Hummingbirds are one of the most agile fliersin the animal kingdom - they can fly in anydirection and regularly perform aerial acrobaticsto evade predators and maintain their demanding diets.Maneuverability -- the ability to change eitherspeed or direction on the fly -- is a hallmarkof powered flight in animals.Researchers are now trying to figure outhow maneuverability--this interplay between feathers and muscles,weight and air -- evolved in birdswith the aid of hundreds of hummingbirds.The hummingbird family consists of337 different species,with a variety of body masses and wing shapes.To understand how these variations affect flight,researchers observed the flight maneuversof 200 hummingbirds from 25 species.Each bird was placed in a test chamber for 30 minuteswhile their flight was tracked by a computer.The computer recorded the birds’ flightat 200 frames per second and the trackingdata was then analyzed using custom software.The analysis showed that different speciesfavored some maneuvers over others, and wereusually much better at their preferred maneuvers.Larger species tended to have higher maneuverability,in part due to their larger wing sizeand muscle capacity-- not just in relation to smallerspecies but in relation to their bodies as a whole.However, within these species,the heavier hummingbirds tended to havelower maneuverability.Researchers also found that a larger wing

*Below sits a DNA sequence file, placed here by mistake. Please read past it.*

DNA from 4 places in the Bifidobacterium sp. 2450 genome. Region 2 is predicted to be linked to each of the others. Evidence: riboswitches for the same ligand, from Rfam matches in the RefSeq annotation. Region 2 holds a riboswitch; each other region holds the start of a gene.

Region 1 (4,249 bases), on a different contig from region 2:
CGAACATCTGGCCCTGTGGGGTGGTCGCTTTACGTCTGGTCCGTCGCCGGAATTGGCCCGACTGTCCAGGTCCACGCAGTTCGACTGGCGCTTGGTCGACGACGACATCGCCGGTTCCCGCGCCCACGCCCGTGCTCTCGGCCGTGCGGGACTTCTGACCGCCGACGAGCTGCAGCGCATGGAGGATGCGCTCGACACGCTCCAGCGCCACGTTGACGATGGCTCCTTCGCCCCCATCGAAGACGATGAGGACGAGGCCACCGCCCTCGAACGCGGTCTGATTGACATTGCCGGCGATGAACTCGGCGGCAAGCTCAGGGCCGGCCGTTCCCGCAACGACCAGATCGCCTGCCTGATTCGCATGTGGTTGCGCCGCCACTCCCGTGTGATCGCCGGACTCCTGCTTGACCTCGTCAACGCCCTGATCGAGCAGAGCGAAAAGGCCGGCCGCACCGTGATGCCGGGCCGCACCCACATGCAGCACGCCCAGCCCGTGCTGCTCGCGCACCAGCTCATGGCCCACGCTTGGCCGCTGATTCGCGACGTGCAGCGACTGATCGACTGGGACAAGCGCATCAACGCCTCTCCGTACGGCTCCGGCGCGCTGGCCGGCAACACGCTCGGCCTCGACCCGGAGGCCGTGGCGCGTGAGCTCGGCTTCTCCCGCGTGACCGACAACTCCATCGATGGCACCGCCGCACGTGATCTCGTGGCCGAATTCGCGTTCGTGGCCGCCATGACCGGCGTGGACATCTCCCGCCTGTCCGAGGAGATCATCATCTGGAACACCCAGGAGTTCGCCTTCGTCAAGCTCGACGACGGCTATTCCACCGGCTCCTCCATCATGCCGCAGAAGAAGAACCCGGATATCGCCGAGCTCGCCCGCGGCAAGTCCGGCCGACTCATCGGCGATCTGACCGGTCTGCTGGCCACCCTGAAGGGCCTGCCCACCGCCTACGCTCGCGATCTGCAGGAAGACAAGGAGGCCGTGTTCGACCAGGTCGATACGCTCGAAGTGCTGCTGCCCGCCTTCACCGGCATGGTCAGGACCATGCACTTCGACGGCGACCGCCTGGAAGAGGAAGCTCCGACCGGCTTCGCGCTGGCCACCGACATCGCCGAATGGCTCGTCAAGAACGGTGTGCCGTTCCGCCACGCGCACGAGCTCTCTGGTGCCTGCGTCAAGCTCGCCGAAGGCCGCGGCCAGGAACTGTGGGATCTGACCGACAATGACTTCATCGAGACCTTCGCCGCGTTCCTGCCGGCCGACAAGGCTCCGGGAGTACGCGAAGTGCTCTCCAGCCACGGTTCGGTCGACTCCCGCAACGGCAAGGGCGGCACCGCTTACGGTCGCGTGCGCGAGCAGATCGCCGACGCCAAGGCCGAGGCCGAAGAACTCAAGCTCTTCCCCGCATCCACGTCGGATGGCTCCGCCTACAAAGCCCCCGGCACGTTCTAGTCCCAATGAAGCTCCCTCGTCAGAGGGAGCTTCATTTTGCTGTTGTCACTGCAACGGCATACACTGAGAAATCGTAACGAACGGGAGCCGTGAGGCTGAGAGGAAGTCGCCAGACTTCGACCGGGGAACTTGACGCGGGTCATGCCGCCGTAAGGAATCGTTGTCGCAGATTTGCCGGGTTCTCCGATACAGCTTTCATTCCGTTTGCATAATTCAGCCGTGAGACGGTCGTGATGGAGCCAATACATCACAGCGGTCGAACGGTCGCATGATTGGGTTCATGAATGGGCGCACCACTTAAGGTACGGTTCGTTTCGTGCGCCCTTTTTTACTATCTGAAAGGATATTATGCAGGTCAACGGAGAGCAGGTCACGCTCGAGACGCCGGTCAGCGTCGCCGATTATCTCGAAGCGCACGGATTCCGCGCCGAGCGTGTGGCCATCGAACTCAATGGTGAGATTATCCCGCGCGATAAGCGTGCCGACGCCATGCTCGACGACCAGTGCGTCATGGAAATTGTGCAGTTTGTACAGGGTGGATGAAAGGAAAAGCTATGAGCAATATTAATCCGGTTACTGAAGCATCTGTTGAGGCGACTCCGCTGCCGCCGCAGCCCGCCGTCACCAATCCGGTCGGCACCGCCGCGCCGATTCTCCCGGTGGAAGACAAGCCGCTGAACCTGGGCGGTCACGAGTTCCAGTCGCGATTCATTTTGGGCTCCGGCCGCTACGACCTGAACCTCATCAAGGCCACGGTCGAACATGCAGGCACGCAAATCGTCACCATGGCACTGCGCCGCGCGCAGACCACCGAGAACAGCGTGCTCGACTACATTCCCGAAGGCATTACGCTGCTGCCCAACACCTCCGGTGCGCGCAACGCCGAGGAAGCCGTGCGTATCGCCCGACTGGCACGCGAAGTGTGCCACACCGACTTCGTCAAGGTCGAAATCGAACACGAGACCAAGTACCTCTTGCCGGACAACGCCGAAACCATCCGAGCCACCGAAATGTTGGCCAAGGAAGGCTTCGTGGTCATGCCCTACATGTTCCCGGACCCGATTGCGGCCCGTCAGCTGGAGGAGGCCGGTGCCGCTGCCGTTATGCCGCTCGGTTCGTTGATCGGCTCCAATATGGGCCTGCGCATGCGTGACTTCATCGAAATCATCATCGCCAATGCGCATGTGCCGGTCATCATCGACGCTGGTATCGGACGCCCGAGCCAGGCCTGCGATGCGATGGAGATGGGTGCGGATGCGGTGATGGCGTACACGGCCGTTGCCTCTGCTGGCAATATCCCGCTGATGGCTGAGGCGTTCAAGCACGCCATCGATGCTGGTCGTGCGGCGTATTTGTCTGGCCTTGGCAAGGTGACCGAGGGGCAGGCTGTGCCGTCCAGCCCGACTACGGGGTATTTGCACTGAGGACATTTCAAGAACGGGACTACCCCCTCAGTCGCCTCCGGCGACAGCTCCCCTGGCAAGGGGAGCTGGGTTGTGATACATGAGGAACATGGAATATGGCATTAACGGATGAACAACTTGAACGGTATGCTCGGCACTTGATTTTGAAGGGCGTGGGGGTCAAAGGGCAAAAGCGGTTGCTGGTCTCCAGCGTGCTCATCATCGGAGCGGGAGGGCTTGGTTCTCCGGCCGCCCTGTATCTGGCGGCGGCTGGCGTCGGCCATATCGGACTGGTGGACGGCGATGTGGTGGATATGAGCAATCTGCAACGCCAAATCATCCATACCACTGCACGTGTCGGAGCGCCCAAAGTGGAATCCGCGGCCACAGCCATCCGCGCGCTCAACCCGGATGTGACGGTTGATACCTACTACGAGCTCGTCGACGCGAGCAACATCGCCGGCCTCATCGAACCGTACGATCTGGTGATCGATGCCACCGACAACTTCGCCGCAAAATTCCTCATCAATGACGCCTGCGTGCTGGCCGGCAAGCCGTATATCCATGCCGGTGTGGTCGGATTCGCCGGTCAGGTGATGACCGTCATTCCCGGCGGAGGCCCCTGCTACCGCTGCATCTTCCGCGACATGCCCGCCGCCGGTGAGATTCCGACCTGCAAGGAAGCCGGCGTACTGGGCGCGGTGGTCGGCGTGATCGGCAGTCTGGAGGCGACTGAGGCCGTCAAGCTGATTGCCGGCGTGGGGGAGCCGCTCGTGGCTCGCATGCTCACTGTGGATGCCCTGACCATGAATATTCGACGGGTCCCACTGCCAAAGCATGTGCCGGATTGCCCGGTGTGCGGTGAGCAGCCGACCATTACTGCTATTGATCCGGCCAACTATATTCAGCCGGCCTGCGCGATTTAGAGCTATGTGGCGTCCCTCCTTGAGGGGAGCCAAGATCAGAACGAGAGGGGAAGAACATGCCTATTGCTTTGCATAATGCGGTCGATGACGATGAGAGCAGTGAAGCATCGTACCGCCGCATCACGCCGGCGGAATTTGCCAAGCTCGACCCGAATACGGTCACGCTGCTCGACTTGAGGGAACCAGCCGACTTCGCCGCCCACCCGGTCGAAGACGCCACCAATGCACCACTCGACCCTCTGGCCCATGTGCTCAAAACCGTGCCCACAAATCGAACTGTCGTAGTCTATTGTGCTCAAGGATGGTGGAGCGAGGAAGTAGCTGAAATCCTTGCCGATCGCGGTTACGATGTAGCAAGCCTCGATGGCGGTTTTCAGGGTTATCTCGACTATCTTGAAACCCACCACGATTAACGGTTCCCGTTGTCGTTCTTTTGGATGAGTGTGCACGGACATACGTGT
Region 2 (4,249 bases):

arearelative to body mass enhances a hummingbirdspecies’ acceleration and turning performance.So far, these experiments have only been conductedon hummingbirds, but, in the future, researchershope to branch out to other species.Also on the to-do list is the developmentof small data loggers that can be attachedto birds in the wild, giving researchers insighton how birds use these flight maneuvers intheir day-to-day lives.
Looking over hundreds of flight recordings, researchers gained new insight into what makes hummingbirds so good at fast, agile flight.
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Nguyên Khôi Nguyên
R. Dakin et al., Science 2018
Biodiversity Heritage Library
Kathy & sam
Bart Van Dorp
Roberto De la Parra